You’re probably familiar with dealer profit margins by now. Supply shortages created during the pandemic have left the world with fewer automobiles, and auto dealers are taking full advantage of the high demand. As you’d expect, this trend has caused many people to overpay or be wary of a market they now view as extremely predatory.
Automakers began telling dealers not to worry too much about price gouging. General Motors made its plea last week and Ford followed up by reiterating its own concerns during the company’s fourth quarter 2021 earnings report. The Oval fears dealer profit margins will hurt its relationship with customers, with top executives making occasional references to the trend in November. Ford CEO Jim Farley is now telling dealers they must cut it out lest they be punished by the manufacturer.
Ford also fears that the price spikes will permanently dent the introduction of electric vehicles. He already wants dealers to include a no-sale clause on the next F-150 Lightning similar to what happened with the GT supercar. Although this has been disputed by consumer advocates and the right to fix movement, the fear that the first batch of all-electric vans will be purchased at markups only to be returned by private sellers demanding even more remains very real.
Meanwhile, domestic automakers are beginning to realize that they cannot operate at limited capacity indefinitely and that their current lineups may not be ideal for the times. I have often emphasized the inherent dangers of manufacturers becoming obsessed with high-margin SUVs and pickup trucks. Once the economy hits a snag or fuel prices start approaching $4 a gallon, some people will start looking down and moving to smaller vehicles with better fuel economy.
We now seem to be approaching that scenario. But the industry is also poised to sell consumer and commercial electric vehicles at higher prices. Ford’s Lightning is said to start at $40,000 while the liquid-fueled F-Series starts at $30,000. Certainly, the electric option is supposed to help customers recoup the highest entry point by having lower operating costs and less maintenance. But those savings take years to add up, forcing customers to weigh lower monthly payments against not having to pay at the pump.
“In the spring, we are launching the F-150 Lightning. Few people ask us anymore why we phased out sedans, and many more ask when they might take delivery of the new Bronco or Maverick or Lightning. We are therefore doing everything we can to increase our production and break the constraints. We don’t like to keep our customers waiting and we’re taking steps to ensure they don’t pay unreasonable markups,” Ford CEO Jim Farley explained during the year-end report.
“We know very well who they are. And their future product allocation will be directly impacted because of this policy. And we saw very quick action from our team. From the BEV side, this is quite an important topic because the margins we want to build in BEV are going to be highly dependent on a different go-to-market and customer experience. I won’t go any further than that, but it’s a pretty important lesson for us about the franchise system and how we’re going to manage going forward.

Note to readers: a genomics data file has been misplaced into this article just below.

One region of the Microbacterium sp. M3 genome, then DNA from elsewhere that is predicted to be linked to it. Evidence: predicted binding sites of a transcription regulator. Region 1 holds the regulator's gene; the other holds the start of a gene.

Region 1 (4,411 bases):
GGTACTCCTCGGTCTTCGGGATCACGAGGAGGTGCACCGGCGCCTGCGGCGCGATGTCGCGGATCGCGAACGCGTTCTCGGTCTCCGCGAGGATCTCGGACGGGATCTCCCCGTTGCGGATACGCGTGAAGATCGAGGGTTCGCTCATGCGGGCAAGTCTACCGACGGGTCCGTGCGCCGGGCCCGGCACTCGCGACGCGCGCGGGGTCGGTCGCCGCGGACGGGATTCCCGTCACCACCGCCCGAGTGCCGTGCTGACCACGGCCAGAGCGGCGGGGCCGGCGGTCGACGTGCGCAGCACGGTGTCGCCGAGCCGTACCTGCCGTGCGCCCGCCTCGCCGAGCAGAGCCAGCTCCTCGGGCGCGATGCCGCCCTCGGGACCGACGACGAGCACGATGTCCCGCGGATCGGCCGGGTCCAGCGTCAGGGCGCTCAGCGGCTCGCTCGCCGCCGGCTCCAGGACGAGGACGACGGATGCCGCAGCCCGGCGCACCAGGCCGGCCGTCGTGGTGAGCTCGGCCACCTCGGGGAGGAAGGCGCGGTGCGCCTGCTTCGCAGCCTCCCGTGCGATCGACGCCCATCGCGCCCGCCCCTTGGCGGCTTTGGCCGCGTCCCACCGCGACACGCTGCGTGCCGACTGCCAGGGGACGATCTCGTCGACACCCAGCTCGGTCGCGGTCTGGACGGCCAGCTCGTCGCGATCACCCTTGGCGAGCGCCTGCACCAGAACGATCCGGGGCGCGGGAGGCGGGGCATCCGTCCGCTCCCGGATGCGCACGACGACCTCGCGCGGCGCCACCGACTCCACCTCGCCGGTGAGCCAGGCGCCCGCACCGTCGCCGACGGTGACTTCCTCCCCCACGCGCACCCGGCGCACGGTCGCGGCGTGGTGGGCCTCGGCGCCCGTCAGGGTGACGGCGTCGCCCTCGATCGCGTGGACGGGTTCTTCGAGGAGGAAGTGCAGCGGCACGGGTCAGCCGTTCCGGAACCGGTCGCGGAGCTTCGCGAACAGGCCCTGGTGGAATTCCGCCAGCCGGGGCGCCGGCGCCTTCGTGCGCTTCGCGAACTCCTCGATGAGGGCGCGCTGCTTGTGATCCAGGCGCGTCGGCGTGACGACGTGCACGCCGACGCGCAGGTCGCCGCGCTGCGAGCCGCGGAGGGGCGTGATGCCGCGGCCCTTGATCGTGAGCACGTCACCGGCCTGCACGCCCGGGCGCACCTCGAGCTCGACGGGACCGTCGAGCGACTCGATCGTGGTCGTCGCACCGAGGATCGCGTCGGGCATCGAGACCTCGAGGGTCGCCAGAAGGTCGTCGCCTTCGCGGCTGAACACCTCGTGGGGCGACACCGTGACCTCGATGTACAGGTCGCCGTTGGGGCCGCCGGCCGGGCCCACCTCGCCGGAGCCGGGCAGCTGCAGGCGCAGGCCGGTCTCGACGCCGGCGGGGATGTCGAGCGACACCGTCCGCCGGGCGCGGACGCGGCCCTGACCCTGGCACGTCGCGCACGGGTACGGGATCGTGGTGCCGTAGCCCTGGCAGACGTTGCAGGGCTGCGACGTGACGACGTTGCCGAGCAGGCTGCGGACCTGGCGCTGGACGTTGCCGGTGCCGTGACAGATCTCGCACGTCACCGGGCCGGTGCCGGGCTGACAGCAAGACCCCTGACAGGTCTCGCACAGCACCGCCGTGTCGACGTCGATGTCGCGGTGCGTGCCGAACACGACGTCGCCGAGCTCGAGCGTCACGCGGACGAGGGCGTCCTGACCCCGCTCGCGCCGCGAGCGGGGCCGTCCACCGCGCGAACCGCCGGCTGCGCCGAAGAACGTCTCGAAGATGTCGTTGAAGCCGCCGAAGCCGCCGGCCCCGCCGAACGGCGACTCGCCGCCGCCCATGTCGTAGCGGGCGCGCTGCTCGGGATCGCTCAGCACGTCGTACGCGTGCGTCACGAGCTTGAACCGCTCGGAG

Mr Farley did not explain what constituted unreasonable mark-ups or exactly how he planned to adapt his management of the franchise system for electric cars. But he reiterated that the automaker believed only around 10% of dealerships were over the line during a recent interview with fox businesslikely indicating some willingness to raise prices:
Farley’s warning came shortly after Ford sales chief Andrew Frick sent a letter to dealers saying they could lose F-150 Lightning allowances if they try to charge license holders. booking extra charge for the electric truck.
Barclays analyst Brian Johnson has suggested that the markups applied by Ford dealerships are worth more than $3.6 billion.
Farley added that it will be particularly important for the company to address EV pricing issues while competing with Tesla and Rivian who operate direct-to-consumer models.
While markups may be modest, helping to absorb lost revenue from disappointing sales, that’s not what’s happening. Many dealers simply add tens of thousands to the sticker or models in demand and refuse to sell anywhere near MSRP on everything else, resulting in record profits for major retailers (supported by data from North American Dealers Association). Meanwhile, small stores serving isolated communities with modest average salaries are struggling.
Although it is quite difficult to see the factory as the hero. Automakers have also taken advantage of the situation by eliminating incentive spending and rearranging production schedules to prioritize vehicles with the biggest margins. Component shortages led to repeated shutdowns of assembly lines while pandemic protocols sent many workers home, reducing overheads.
Manufacturers can also use dealer pricing to streamline direct-to-consumer sales. With haggling having been largely phased out over the past two years, the franchise model makes less sense for consumers with lower expectations, and automakers are waking up to this. This created an opportunity for manufacturers to start selling the idea of factory direct, no-bargain sales as an improvement. Although this does not automatically mean that it would, especially if there is a chance that the market will return to the previous state of normality.
[Image: Ford Motor Co.]
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